Family members arriving at Dusseldorf airport were taken from the main terminal to a nearby building, which airport employees partially covered with sheets for privacy.

At Barcelona airport, police escorted several crying women to a part of the airport away from the media. One woman held a jacket over the head of another woman, who was sobbing.

Tragedy

In a live briefing, the French President Francois Hollande said it was likely that a number of the victims were German. "It's a tragedy on our soil," he said.

The last time a passenger jet crashed in France was the 2000 Concorde accident, which left 113 dead - 109 in the plane and four on the ground.

German chancellor Angela Merkel spoke to both Mr Hollande and Spanish prime minister Mariano Rajoy about the crash, immediately cancelling all other appointments.

At a briefing in Berlin, Ms Merkel told reporters she would travel to the crash site region tomorrow, and that Germany's foreign and transport ministers were already en route.

She said her thoughts were "with those people who so suddenly lost their lives, among them many compatriots".

"The crash of the German plane with more than 140 people on board is a shock that plunges us in Germany, the French and the Spanish into deep sorrow," Ms Merkel said.

She reminded everyone that the cause was not known.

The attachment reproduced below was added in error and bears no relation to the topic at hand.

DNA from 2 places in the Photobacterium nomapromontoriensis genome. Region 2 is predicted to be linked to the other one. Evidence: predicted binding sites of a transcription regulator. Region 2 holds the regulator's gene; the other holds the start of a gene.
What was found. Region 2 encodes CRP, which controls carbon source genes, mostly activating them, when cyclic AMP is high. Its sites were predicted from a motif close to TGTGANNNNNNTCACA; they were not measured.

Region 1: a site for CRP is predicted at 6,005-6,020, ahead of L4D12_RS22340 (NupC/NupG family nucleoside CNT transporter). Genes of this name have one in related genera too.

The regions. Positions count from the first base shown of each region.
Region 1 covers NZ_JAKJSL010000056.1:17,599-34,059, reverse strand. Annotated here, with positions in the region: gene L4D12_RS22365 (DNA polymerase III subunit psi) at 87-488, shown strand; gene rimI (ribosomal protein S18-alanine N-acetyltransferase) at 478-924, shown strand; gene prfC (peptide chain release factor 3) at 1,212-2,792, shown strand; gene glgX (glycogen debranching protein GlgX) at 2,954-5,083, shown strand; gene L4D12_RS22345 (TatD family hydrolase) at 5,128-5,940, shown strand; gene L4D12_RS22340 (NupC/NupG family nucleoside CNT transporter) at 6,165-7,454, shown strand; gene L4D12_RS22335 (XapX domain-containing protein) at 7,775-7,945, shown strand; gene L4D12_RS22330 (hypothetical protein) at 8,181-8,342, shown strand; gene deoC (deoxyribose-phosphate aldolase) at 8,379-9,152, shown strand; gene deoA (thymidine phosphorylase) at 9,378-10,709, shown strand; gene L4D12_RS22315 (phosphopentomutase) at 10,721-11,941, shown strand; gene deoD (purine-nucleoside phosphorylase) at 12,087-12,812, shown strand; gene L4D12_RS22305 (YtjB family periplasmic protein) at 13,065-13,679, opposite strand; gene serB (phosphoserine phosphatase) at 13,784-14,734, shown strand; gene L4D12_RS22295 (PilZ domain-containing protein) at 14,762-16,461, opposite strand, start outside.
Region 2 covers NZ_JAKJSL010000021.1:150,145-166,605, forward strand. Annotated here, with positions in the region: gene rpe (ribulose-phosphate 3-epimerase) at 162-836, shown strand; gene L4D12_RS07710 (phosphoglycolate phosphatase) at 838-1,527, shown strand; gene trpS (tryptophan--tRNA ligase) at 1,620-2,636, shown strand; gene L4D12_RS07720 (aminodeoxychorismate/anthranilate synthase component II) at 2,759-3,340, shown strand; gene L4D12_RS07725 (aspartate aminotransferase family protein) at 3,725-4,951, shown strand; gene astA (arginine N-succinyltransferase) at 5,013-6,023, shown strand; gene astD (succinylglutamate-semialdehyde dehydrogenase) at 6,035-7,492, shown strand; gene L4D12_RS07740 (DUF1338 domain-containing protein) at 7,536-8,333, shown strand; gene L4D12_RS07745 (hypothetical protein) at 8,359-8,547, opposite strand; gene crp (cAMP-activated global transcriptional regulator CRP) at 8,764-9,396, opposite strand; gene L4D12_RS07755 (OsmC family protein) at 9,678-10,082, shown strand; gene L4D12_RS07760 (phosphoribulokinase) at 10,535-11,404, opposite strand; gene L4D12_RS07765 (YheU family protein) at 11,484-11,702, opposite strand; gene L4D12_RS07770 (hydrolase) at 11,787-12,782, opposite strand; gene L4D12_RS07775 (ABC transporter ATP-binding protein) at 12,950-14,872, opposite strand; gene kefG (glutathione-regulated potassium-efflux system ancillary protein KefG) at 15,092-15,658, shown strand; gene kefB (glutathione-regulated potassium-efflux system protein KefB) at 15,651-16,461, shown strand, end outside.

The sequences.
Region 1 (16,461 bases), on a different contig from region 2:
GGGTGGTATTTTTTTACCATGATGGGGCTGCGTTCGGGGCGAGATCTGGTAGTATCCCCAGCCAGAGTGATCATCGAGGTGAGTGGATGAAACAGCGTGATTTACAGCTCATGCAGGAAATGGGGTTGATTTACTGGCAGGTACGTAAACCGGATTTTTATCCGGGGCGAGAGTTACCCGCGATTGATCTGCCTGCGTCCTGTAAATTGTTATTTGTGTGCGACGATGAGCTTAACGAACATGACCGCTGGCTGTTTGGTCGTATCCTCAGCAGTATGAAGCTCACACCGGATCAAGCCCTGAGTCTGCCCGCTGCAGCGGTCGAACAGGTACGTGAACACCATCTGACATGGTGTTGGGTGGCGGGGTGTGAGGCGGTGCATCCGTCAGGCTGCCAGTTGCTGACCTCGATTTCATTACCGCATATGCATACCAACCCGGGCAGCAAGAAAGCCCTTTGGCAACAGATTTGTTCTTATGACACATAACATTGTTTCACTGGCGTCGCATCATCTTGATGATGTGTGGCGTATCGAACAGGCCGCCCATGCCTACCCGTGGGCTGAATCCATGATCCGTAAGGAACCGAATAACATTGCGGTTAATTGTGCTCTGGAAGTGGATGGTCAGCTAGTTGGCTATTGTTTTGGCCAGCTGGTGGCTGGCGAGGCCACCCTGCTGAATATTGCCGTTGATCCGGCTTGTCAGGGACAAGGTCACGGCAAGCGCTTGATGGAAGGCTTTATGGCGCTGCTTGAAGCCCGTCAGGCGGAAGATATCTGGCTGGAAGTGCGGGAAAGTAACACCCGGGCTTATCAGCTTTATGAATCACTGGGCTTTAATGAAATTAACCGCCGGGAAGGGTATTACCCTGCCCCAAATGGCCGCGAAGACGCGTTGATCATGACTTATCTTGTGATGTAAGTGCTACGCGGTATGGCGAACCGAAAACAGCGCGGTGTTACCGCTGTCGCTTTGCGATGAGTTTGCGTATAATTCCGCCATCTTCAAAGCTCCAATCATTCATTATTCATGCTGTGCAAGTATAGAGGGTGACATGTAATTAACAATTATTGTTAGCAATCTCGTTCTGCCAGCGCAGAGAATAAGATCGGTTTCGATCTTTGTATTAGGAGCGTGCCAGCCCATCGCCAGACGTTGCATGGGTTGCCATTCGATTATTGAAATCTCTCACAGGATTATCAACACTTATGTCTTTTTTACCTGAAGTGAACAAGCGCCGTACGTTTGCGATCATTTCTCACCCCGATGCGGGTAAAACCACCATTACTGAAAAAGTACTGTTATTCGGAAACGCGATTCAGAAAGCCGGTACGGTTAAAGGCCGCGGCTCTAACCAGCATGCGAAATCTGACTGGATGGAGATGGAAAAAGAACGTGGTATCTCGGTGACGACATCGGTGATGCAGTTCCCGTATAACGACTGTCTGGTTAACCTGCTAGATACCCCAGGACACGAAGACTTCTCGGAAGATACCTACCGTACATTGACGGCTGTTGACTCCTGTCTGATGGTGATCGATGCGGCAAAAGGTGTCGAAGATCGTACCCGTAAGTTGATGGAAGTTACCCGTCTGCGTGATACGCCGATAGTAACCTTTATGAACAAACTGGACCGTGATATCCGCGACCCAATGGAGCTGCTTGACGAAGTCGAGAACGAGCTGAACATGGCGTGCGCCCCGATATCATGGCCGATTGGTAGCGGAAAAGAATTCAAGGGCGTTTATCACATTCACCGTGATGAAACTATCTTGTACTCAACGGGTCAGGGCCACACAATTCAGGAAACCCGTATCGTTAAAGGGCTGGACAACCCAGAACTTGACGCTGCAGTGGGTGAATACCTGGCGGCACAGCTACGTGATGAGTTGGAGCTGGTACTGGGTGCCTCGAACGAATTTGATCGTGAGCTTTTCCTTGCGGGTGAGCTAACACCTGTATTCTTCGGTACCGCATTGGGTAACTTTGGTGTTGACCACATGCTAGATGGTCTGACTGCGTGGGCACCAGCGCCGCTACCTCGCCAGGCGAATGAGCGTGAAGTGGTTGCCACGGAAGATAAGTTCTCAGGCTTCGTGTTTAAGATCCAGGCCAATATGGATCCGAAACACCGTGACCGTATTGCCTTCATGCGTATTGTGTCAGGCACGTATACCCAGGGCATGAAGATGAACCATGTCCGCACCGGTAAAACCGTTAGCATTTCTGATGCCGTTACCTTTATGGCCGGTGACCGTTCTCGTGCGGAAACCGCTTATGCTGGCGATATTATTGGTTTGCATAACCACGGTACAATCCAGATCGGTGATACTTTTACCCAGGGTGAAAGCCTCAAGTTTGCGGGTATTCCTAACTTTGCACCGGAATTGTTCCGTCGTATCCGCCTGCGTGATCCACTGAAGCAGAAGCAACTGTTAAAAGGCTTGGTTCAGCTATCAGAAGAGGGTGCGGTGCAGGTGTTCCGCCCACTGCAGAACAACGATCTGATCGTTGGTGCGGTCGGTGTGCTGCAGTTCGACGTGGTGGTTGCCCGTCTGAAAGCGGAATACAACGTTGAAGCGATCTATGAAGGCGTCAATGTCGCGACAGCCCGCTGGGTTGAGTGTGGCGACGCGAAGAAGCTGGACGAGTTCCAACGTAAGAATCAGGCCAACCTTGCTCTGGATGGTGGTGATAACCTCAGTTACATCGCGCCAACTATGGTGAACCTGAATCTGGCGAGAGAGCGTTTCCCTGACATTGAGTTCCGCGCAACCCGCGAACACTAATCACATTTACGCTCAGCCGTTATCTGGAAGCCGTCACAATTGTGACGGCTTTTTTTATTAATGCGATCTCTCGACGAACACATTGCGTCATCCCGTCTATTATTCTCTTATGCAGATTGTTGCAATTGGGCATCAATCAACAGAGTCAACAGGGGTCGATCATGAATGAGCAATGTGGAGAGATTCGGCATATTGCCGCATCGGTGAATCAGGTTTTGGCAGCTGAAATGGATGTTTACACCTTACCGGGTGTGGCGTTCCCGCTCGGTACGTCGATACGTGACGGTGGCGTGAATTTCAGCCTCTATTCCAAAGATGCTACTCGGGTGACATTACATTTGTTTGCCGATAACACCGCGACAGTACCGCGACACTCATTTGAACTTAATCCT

"We still don't know much beyond the bare information on the flight, and there should be no speculation on the cause of the crash," she said. "All that will be investigated thoroughly."

A320

The A320 plane is a workhorse of modern aviation. Similar to the Boeing 737, the single-aisle, twin-engine jet is used to connect cities between one and five hours apart. Worldwide, 3,606 A320s are in operation, according to Airbus.

The A320 is certified to fly up to 39,000 feet but it can begin to experience problems as low as 37,000 feet, depending on temperature and weight, including fuel, cargo and passengers.

The A320 family also has a good safety record, with just 0.14 fatal accidents per million take-offs, according to a Boeing safety analysis.

The German Federal Bureau of Aircraft Accident Investigation was sending three people to France to join the investigation.

French interior minister Bernard Cazeneuve, the country's top security official, and the German ambassador in Paris were among those heading to the crash site.

In Madrid, Mr Rajoy suspended his agenda to preside over an emergency government meeting about the crash.

"Like everyone, I lament this incredibly sad and dramatic accident," Mr Rajoy said.

Antonio San Jose, spokesman for the Spanish airport authority AENA, said his agency was working with Germanwings to reach out to relatives of the victims.

Spain's king and queen, in Paris today, cancelled their previously planned state visit and offered their condolences to all who lost a loved one in the crash.

Belfast Telegraph